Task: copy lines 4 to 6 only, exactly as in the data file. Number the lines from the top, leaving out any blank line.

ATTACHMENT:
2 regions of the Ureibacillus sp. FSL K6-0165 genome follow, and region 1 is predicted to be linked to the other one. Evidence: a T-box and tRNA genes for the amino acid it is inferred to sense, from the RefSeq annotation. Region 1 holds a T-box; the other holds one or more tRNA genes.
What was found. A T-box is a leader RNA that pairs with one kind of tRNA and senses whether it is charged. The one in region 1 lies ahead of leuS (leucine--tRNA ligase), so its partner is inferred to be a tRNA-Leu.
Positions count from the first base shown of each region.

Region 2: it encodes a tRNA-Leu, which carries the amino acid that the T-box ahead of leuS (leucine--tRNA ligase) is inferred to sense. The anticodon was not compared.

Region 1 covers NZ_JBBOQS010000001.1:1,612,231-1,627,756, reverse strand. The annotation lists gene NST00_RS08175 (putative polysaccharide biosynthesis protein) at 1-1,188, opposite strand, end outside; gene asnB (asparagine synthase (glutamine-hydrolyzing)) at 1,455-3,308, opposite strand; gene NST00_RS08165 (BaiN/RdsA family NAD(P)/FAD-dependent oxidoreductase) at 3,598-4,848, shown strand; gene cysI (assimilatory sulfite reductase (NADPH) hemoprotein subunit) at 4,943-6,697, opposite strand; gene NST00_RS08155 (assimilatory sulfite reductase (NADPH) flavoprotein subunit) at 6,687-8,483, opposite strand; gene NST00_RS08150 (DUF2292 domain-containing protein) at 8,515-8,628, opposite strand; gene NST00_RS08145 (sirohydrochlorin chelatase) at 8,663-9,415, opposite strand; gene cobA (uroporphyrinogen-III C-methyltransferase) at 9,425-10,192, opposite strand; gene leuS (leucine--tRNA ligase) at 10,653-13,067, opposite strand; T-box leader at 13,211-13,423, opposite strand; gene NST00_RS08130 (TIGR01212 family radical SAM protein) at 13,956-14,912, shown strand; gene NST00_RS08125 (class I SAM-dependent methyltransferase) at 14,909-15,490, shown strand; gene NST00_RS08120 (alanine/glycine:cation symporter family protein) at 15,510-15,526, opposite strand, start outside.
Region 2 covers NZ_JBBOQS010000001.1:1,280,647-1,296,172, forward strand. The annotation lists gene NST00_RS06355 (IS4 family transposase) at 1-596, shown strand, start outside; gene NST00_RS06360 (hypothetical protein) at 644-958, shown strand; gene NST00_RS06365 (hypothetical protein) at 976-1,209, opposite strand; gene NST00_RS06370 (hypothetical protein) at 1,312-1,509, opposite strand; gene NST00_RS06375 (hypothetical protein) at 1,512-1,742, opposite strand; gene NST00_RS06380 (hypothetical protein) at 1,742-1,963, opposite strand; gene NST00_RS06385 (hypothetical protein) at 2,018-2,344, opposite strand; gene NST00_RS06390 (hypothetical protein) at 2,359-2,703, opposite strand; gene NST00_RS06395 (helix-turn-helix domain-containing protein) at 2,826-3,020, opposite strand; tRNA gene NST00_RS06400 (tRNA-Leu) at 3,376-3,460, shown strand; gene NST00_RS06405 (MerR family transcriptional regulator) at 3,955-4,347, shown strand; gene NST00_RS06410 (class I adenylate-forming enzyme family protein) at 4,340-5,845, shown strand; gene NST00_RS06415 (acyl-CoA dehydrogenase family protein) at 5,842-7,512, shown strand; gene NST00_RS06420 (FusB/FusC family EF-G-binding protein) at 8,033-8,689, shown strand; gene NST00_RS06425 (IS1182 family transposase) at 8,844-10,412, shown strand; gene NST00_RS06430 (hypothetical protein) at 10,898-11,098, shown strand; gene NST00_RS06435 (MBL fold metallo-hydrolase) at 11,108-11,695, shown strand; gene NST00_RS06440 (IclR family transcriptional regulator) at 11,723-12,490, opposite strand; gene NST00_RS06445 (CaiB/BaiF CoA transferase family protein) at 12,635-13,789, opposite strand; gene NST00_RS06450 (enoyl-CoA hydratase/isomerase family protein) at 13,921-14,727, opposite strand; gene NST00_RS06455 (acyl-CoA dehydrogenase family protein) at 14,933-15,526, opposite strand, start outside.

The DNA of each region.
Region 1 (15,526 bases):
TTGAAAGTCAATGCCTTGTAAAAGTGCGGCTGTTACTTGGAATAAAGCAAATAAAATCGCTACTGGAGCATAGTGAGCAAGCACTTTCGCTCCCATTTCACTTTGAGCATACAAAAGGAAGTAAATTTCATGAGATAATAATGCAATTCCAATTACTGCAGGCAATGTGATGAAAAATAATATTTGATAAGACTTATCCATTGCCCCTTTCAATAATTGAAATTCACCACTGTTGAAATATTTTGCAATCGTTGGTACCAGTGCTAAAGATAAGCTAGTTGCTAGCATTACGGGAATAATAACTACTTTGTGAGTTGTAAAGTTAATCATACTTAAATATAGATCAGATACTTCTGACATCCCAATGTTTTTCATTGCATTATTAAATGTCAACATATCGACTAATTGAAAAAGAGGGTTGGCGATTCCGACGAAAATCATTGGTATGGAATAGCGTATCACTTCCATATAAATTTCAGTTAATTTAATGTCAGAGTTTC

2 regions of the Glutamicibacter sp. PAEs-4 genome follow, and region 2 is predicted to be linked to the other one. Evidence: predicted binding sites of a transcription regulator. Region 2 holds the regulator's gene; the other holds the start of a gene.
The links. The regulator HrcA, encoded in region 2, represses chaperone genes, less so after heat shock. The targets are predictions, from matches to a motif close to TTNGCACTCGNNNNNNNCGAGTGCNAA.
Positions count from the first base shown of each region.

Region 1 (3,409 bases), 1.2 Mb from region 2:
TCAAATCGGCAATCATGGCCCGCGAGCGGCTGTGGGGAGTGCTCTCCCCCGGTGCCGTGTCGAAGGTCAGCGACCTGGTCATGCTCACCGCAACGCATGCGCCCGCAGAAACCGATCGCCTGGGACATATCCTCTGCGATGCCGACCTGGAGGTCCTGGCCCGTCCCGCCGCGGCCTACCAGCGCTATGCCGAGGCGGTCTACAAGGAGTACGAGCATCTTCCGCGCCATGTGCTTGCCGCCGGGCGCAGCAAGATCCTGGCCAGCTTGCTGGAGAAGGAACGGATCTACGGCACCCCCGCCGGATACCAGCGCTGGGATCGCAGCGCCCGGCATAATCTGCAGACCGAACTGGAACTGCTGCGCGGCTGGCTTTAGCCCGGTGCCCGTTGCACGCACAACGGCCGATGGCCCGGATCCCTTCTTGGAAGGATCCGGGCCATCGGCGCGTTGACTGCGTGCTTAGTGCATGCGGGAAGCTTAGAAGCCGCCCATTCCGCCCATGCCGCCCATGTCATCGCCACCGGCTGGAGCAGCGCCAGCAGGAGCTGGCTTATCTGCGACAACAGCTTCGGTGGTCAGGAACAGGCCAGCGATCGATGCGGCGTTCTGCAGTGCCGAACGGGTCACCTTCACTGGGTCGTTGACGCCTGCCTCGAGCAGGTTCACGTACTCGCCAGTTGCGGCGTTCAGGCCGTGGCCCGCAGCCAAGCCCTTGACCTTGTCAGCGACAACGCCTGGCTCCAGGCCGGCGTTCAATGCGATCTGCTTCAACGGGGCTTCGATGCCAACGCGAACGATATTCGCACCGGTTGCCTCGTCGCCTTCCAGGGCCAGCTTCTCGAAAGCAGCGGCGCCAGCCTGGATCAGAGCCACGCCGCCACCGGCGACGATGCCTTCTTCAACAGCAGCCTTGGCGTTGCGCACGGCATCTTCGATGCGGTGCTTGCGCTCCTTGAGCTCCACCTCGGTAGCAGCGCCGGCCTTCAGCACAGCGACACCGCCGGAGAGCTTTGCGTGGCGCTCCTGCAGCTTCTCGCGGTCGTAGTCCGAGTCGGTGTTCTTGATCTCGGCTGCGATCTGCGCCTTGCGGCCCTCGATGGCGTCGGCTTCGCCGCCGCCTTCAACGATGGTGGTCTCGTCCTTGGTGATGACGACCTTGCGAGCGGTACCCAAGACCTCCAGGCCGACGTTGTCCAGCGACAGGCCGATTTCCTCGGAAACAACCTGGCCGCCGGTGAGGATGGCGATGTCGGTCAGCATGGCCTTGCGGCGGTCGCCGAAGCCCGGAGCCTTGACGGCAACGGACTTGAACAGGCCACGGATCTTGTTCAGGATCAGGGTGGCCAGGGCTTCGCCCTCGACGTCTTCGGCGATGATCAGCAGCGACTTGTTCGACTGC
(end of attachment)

Region 2: it encodes a tRNA-Leu, which carries the amino acid that the T-box ahead of leuS (leucine--tRNA ligase) is inferred to sense. The anticodon was not compared.

Region 1 covers NZ_JBBOQS010000001.1:1,612,231-1,627,756, reverse strand. The annotation lists gene NST00_RS08175 (putative polysaccharide biosynthesis protein) at 1-1,188, opposite strand, end outside; gene asnB (asparagine synthase (glutamine-hydrolyzing)) at 1,455-3,308, opposite strand; gene NST00_RS08165 (BaiN/RdsA family NAD(P)/FAD-dependent oxidoreductase) at 3,598-4,848, shown strand; gene cysI (assimilatory sulfite reductase (NADPH) hemoprotein subunit) at 4,943-6,697, opposite strand; gene NST00_RS08155 (assimilatory sulfite reductase (NADPH) flavoprotein subunit) at 6,687-8,483, opposite strand; gene NST00_RS08150 (DUF2292 domain-containing protein) at 8,515-8,628, opposite strand; gene NST00_RS08145 (sirohydrochlorin chelatase) at 8,663-9,415, opposite strand; gene cobA (uroporphyrinogen-III C-methyltransferase) at 9,425-10,192, opposite strand; gene leuS (leucine--tRNA ligase) at 10,653-13,067, opposite strand; T-box leader at 13,211-13,423, opposite strand; gene NST00_RS08130 (TIGR01212 family radical SAM protein) at 13,956-14,912, shown strand; gene NST00_RS08125 (class I SAM-dependent methyltransferase) at 14,909-15,490, shown strand; gene NST00_RS08120 (alanine/glycine:cation symporter family protein) at 15,510-15,526, opposite strand, start outside.
Region 2 covers NZ_JBBOQS010000001.1:1,280,647-1,296,172, forward strand. The annotation lists gene NST00_RS06355 (IS4 family transposase) at 1-596, shown strand, start outside; gene NST00_RS06360 (hypothetical protein) at 644-958, shown strand; gene NST00_RS06365 (hypothetical protein) at 976-1,209, opposite strand; gene NST00_RS06370 (hypothetical protein) at 1,312-1,509, opposite strand; gene NST00_RS06375 (hypothetical protein) at 1,512-1,742, opposite strand; gene NST00_RS06380 (hypothetical protein) at 1,742-1,963, opposite strand; gene NST00_RS06385 (hypothetical protein) at 2,018-2,344, opposite strand; gene NST00_RS06390 (hypothetical protein) at 2,359-2,703, opposite strand; gene NST00_RS06395 (helix-turn-helix domain-containing protein) at 2,826-3,020, opposite strand; tRNA gene NST00_RS06400 (tRNA-Leu) at 3,376-3,460, shown strand; gene NST00_RS06405 (MerR family transcriptional regulator) at 3,955-4,347, shown strand; gene NST00_RS06410 (class I adenylate-forming enzyme family protein) at 4,340-5,845, shown strand; gene NST00_RS06415 (acyl-CoA dehydrogenase family protein) at 5,842-7,512, shown strand; gene NST00_RS06420 (FusB/FusC family EF-G-binding protein) at 8,033-8,689, shown strand; gene NST00_RS06425 (IS1182 family transposase) at 8,844-10,412, shown strand; gene NST00_RS06430 (hypothetical protein) at 10,898-11,098, shown strand; gene NST00_RS06435 (MBL fold metallo-hydrolase) at 11,108-11,695, shown strand; gene NST00_RS06440 (IclR family transcriptional regulator) at 11,723-12,490, opposite strand; gene NST00_RS06445 (CaiB/BaiF CoA transferase family protein) at 12,635-13,789, opposite strand; gene NST00_RS06450 (enoyl-CoA hydratase/isomerase family protein) at 13,921-14,727, opposite strand; gene NST00_RS06455 (acyl-CoA dehydrogenase family protein) at 14,933-15,526, opposite strand, start outside.